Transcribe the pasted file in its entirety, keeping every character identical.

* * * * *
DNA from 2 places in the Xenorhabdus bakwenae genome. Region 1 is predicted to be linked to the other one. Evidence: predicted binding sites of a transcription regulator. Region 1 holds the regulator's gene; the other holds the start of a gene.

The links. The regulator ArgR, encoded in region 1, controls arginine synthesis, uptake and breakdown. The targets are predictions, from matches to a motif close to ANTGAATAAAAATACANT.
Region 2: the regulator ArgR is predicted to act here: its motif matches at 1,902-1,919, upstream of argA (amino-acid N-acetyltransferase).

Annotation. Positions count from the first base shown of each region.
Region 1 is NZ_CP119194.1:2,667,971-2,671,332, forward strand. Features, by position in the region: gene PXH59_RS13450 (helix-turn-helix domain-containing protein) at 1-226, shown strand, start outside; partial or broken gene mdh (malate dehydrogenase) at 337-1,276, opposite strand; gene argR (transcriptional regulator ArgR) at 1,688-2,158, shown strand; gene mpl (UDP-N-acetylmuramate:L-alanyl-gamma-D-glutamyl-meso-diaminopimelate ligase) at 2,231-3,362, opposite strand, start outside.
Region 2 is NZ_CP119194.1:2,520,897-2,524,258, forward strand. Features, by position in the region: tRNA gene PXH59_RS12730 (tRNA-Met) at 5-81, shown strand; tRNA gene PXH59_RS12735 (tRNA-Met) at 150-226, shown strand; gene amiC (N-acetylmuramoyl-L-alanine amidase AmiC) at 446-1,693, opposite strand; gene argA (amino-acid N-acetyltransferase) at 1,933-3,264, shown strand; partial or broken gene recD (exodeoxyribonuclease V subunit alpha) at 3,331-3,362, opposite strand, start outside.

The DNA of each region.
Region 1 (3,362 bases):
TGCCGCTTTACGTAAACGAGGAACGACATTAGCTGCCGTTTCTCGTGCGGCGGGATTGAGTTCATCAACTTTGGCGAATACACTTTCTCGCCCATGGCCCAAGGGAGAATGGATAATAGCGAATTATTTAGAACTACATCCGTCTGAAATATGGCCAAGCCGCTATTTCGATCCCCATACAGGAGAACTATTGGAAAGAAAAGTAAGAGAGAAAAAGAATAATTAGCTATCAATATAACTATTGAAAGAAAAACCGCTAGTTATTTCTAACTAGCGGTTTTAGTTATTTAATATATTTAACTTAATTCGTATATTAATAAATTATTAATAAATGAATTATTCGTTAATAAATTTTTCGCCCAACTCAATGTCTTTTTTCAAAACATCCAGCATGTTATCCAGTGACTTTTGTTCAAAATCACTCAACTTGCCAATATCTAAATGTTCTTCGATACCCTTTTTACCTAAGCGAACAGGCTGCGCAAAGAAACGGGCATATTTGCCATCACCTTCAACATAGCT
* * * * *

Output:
DNA from 2 places in the Xenorhabdus bakwenae genome. Region 1 is predicted to be linked to the other one. Evidence: predicted binding sites of a transcription regulator. Region 1 holds the regulator's gene; the other holds the start of a gene.

The links. The regulator ArgR, encoded in region 1, controls arginine synthesis, uptake and breakdown. The targets are predictions, from matches to a motif close to ANTGAATAAAAATACANT.
Region 2: the regulator ArgR is predicted to act here: its motif matches at 1,902-1,919, upstream of argA (amino-acid N-acetyltransferase).

Annotation. Positions count from the first base shown of each region.
Region 1 is NZ_CP119194.1:2,667,971-2,671,332, forward strand. Features, by position in the region: gene PXH59_RS13450 (helix-turn-helix domain-containing protein) at 1-226, shown strand, start outside; partial or broken gene mdh (malate dehydrogenase) at 337-1,276, opposite strand; gene argR (transcriptional regulator ArgR) at 1,688-2,158, shown strand; gene mpl (UDP-N-acetylmuramate:L-alanyl-gamma-D-glutamyl-meso-diaminopimelate ligase) at 2,231-3,362, opposite strand, start outside.
Region 2 is NZ_CP119194.1:2,520,897-2,524,258, forward strand. Features, by position in the region: tRNA gene PXH59_RS12730 (tRNA-Met) at 5-81, shown strand; tRNA gene PXH59_RS12735 (tRNA-Met) at 150-226, shown strand; gene amiC (N-acetylmuramoyl-L-alanine amidase AmiC) at 446-1,693, opposite strand; gene argA (amino-acid N-acetyltransferase) at 1,933-3,264, shown strand; partial or broken gene recD (exodeoxyribonuclease V subunit alpha) at 3,331-3,362, opposite strand, start outside.

The DNA of each region.
Region 1 (3,362 bases):
TGCCGCTTTACGTAAACGAGGAACGACATTAGCTGCCGTTTCTCGTGCGGCGGGATTGAGTTCATCAACTTTGGCGAATACACTTTCTCGCCCATGGCCCAAGGGAGAATGGATAATAGCGAATTATTTAGAACTACATCCGTCTGAAATATGGCCAAGCCGCTATTTCGATCCCCATACAGGAGAACTATTGGAAAGAAAAGTAAGAGAGAAAAAGAATAATTAGCTATCAATATAACTATTGAAAGAAAAACCGCTAGTTATTTCTAACTAGCGGTTTTAGTTATTTAATATATTTAACTTAATTCGTATATTAATAAATTATTAATAAATGAATTATTCGTTAATAAATTTTTCGCCCAACTCAATGTCTTTTTTCAAAACATCCAGCATGTTATCCAGTGACTTTTGTTCAAAATCACTCAACTTGCCAATATCTAAATGTTCTTCGATACCCTTTTTACCTAAGCGAACAGGCTGCGCAAAGAAACGGGCATATTTGCCATCACCTTCAACATAGCT